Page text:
Vegas residents understand that by living here we are automatically volunteering ourselves as tour guides (and sometimes hotel rooms) to family, friends and friends of friends. Most of us have airbeds ready to inflate and the FAQs memorized. No, prostitution is not legal in Clark County. Yes, the Strip gets old. Finally, the latest addition: No, I have never stolen a tiger from Mike Tyson.
Quite possibly, I am too sympathetic to out-of-state visitors. Or perhaps I have that type of curiosity that kills cats and journalists. Either way, when the opportunity arose to spend a night on the Strip with three out-of-state guys, the possibilities for amusement seemed too good to pass up.
This is how I find myself standing in a small, one-bedroom apartment littered with empty Coors Lite cans listening to a debate on possible means of transportation.
"Let's take a cab," suggests one of the tourists, a preppy boy from Princeton wearing a pink shirt. "Cabs are expensive; you might as well take a limo," jokes my fellow local in the group. Princeton tourist no. 2 loves this idea. "Let's rent a limo," one decides. "We can't be driving. We need to get wasted!" The debate momentarily ceases in order for the tourists to shotgun a final beer.
Fifteen minutes and 30 Hangover references later, we've convinced the tourists they are not going to rent a limo, and we're driving to the Palms in a blue Corolla driven by the designated (local) driver.
"I hope Jennifer Aniston is there," quips tourist no. 3, a small town-boy from Oregon who recently moved here, but hasn't achieved local status yet. "I just can't believe you guys live here," says bro-dude (no. 2). "I'd be out every night if I lived here." I don't bother to explain the concept of Vegas locals having jobs, families and a preference for $1 beers and pizzas at Roadrunners over $12 mixed drinks at ultraclubs. Instead, like any good host, I go with the flow.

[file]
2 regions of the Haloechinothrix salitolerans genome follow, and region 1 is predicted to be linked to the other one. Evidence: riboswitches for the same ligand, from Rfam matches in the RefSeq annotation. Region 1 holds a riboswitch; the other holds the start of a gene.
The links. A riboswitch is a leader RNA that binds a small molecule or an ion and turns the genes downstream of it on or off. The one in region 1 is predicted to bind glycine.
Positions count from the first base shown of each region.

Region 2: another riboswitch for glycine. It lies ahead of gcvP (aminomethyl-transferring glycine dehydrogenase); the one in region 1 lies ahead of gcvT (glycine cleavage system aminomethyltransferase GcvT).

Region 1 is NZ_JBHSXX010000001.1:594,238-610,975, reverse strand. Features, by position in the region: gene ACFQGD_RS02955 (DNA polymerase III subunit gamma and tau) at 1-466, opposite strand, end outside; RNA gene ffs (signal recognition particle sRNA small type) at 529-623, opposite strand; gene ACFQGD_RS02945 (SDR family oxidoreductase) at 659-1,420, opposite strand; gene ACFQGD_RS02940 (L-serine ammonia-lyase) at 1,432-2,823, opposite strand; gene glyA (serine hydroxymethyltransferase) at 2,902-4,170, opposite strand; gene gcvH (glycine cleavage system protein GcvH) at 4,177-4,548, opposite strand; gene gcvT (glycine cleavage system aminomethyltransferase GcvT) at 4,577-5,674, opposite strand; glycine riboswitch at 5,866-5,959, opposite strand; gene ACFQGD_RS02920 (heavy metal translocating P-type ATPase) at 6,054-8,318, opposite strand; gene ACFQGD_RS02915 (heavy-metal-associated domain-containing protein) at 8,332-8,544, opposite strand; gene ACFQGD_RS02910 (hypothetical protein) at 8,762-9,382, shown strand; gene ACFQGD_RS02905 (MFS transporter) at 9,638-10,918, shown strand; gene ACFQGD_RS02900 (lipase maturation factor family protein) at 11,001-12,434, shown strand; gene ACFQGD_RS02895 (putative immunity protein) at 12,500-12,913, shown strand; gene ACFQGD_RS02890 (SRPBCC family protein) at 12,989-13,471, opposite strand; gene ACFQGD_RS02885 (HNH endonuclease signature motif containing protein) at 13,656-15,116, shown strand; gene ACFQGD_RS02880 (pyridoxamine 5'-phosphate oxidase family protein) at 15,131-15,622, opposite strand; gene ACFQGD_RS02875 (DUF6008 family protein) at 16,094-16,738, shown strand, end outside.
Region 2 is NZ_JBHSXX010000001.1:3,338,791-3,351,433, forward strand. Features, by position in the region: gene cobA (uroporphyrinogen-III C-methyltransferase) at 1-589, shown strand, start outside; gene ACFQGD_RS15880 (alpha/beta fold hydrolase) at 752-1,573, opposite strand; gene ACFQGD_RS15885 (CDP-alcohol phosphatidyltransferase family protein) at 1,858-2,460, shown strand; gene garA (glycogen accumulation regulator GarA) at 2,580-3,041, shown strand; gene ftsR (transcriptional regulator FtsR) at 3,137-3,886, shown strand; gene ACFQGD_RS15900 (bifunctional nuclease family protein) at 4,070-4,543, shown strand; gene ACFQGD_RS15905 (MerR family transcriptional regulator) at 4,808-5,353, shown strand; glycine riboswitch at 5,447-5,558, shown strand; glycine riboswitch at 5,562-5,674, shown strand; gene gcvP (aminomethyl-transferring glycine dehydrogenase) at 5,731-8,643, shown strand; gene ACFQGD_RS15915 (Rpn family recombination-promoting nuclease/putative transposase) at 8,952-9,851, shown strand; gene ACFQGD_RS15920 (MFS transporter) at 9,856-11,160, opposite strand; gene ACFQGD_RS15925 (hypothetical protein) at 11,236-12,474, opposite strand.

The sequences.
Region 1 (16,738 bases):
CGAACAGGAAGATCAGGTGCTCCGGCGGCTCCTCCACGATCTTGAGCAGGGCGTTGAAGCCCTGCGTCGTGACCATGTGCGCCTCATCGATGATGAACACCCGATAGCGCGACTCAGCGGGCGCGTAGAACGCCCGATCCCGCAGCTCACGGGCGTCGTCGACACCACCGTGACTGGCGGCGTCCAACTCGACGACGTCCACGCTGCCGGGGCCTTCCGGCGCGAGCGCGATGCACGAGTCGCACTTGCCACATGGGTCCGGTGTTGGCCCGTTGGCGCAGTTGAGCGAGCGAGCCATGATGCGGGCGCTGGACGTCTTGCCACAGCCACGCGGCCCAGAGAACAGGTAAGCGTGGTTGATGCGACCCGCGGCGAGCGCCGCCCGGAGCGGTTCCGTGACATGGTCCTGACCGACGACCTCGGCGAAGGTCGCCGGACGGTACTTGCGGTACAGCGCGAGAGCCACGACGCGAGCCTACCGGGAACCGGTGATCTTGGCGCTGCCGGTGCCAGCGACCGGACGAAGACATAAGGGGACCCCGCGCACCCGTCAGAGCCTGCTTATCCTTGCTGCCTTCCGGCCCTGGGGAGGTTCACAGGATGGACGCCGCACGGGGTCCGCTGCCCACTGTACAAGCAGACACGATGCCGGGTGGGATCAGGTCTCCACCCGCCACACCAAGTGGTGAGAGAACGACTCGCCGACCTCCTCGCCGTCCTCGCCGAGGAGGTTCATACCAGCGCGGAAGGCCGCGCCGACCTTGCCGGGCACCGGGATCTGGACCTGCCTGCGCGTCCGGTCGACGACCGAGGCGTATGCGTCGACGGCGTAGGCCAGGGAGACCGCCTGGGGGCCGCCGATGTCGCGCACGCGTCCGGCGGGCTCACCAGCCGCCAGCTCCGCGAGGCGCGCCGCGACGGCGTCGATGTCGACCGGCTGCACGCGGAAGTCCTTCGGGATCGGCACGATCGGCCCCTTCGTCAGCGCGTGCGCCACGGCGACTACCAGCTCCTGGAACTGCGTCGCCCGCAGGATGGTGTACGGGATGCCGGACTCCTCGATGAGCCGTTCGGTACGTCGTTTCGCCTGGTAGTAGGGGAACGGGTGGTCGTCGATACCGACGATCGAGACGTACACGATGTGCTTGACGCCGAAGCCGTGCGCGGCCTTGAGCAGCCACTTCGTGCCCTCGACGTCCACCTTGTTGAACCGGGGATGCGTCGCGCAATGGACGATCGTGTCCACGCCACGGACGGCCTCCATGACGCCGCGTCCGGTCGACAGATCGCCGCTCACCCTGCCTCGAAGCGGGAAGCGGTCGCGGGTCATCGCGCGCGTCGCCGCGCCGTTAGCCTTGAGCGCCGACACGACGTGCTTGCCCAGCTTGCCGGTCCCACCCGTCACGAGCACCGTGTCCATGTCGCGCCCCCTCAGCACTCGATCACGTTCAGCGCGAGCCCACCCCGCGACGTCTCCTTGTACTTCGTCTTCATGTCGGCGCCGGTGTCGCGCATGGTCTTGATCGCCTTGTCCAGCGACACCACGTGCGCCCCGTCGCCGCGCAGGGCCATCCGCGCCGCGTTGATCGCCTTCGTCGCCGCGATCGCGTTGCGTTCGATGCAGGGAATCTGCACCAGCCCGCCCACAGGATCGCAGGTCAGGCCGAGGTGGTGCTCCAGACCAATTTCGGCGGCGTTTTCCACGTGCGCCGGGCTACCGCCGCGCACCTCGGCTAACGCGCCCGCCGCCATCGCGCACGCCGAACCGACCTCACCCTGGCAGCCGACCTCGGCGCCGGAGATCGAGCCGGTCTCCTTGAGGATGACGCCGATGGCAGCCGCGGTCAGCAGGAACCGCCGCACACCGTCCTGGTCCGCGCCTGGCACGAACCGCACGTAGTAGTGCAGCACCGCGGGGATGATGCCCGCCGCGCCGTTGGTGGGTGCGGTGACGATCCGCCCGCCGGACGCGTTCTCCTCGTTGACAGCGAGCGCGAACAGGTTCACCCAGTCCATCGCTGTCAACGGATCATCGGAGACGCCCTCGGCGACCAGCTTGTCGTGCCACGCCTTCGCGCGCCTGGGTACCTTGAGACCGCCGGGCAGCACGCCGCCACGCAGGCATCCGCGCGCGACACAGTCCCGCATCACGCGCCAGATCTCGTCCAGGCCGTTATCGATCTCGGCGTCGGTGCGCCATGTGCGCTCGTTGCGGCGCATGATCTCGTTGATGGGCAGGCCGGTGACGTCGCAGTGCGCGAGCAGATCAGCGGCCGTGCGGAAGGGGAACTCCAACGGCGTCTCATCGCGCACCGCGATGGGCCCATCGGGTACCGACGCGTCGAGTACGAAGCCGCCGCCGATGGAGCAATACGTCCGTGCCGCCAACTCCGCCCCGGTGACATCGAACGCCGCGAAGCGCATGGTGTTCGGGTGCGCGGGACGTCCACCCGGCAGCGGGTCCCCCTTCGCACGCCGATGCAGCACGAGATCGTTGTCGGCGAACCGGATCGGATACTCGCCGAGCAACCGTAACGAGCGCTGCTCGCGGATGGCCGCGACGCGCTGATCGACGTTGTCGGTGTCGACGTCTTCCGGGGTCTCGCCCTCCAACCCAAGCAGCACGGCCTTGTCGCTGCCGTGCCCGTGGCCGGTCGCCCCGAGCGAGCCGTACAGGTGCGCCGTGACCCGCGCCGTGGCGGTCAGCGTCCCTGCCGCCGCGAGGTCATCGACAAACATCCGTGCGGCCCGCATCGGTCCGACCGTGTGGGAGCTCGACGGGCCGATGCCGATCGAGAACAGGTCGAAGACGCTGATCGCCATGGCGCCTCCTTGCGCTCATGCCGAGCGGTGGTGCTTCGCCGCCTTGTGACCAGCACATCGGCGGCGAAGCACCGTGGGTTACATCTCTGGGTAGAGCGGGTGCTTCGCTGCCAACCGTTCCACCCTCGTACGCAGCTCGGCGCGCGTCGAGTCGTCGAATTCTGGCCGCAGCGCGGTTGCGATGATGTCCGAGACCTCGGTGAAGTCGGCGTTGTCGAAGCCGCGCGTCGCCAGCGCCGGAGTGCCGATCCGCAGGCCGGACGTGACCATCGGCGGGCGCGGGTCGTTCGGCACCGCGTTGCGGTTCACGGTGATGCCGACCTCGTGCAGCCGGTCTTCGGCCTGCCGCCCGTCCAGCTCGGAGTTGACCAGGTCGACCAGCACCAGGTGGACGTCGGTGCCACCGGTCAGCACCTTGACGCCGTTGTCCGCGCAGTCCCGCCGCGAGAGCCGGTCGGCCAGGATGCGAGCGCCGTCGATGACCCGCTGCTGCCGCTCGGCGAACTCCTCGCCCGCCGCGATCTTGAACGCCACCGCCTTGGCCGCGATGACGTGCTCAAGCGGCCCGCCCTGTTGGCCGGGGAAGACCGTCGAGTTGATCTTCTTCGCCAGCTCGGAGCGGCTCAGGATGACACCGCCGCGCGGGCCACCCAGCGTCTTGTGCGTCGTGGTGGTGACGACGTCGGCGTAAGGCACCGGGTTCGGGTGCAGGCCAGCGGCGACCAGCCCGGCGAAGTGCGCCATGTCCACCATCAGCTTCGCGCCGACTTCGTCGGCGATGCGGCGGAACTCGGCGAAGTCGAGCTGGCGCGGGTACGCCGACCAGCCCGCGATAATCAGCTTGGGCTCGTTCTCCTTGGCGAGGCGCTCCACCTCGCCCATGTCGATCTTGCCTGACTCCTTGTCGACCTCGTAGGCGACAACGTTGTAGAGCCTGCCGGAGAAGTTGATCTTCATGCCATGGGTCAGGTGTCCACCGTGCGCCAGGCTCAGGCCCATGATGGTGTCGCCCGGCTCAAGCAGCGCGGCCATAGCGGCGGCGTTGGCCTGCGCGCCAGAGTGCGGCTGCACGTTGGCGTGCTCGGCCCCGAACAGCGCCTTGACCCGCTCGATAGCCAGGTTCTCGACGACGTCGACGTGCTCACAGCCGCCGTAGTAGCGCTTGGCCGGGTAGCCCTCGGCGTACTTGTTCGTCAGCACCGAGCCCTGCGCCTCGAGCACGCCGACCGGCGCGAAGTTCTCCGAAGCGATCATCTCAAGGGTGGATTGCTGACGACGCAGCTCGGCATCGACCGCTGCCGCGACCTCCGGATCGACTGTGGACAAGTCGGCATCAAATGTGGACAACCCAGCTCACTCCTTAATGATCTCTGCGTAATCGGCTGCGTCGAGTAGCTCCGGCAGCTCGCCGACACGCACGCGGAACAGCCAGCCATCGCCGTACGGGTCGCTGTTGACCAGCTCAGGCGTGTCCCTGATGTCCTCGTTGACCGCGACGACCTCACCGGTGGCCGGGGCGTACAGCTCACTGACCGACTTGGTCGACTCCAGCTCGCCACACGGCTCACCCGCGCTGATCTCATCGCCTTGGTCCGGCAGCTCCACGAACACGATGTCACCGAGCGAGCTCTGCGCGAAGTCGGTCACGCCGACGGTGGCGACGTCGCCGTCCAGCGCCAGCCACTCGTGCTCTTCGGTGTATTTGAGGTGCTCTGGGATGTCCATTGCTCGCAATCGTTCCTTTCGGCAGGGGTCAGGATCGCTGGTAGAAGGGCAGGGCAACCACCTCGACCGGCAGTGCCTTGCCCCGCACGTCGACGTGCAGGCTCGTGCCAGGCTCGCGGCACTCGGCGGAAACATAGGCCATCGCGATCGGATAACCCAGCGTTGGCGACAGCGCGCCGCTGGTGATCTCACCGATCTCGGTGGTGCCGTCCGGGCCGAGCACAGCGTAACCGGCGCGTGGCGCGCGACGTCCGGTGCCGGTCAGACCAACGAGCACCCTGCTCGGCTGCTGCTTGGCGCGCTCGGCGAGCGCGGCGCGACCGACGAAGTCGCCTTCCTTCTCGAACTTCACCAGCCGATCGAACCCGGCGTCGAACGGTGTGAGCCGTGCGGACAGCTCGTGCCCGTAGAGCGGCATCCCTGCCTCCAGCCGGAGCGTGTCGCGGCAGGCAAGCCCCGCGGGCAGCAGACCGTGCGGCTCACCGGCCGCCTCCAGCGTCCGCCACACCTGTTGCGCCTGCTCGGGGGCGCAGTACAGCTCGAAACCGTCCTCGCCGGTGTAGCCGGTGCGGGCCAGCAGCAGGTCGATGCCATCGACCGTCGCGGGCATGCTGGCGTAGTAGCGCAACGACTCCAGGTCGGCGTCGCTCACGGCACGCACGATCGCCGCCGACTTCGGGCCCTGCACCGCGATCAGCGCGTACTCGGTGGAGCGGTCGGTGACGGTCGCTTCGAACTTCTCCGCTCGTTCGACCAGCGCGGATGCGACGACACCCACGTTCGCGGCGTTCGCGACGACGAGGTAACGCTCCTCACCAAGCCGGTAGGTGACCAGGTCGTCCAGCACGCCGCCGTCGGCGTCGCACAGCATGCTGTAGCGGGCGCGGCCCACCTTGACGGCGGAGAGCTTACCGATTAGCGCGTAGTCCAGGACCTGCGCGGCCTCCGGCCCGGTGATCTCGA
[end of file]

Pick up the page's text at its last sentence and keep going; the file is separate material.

(I'd also been reminded of the futility of arguing with drunks five minutes earlier during a debate on why prostitution should be legalized in Clark County. My argument about the value of protecting women from rape, the government being able to tax brothels and the fact that most people already thinks it's legal here fell on deaf ears. All I managed to evoke was an exasperated, "How can you, as a woman, want legal prostitution?" from the bro-dude. A sound argument, if there ever was one.)
Like most guys in their early 20s, these three had come to Vegas to partake in our nightlife. The plan is to visit Rain inside the Palms. "Make it rain, make it rain!" sings small-town boy. He continues singing throughout the night, mostly changing the LMFAO line "I'm in Miami, bitch" into 'I'm in Las Vegas, bitch!" His creativity is mind blowing.
Indeed, we were in Las Vegas proper. If the beautiful, leggy women walking around Palms didn't tip them off, the ability to smoke indoors did. "I am smoking just because I can," says bro-dude (originally from southern California) as he lights up a cigarette between chugs of his $4 beer. Meanwhile, no. 3 is trying to figure out why the line to get into Rain is long enough it might actually stretch all the way to Lake Oswego, Ore. Seeing the Paul Oakenfold sign, his eyes light up. He's no expert on trance, but he recognizes the big name. "Is that the Paul Oakenfold? He's huge! No wonder it's crowded."
I don't bother to explain the other high-profile events also going on at the casino that night. Instead, I suggest the drunken and growing-restless troupe move across the street to VooDoo at the Rio. It may not be in the same league as Perfecto, but my hunch is that the stellar view will satisfy their fascination with Sin City. Plus, the roof is a great place to scream "Vegas, bay-bee!"
With it's reasonable wait, mysterious atmosphere and reasonable crowd size, VooDoo satisfies both the drunken trio of tourists and the locals in our group. The tourists are prepared now to drink some more, make out with girls on the dance floor (despite girlfriends back home) and try their hand at blackjack - but first, the view!
"Look at that," one of them says, awestruck. The token local, my eyes fall on the dark shadow of CityCenter, and I briefly contemplate what it means to live in a city where the drunken tourists I'm humoring are vital to the survival of the hard-working and struggling waiters, cashiers and auto mechanics I know.
Now, I need a $12 drink.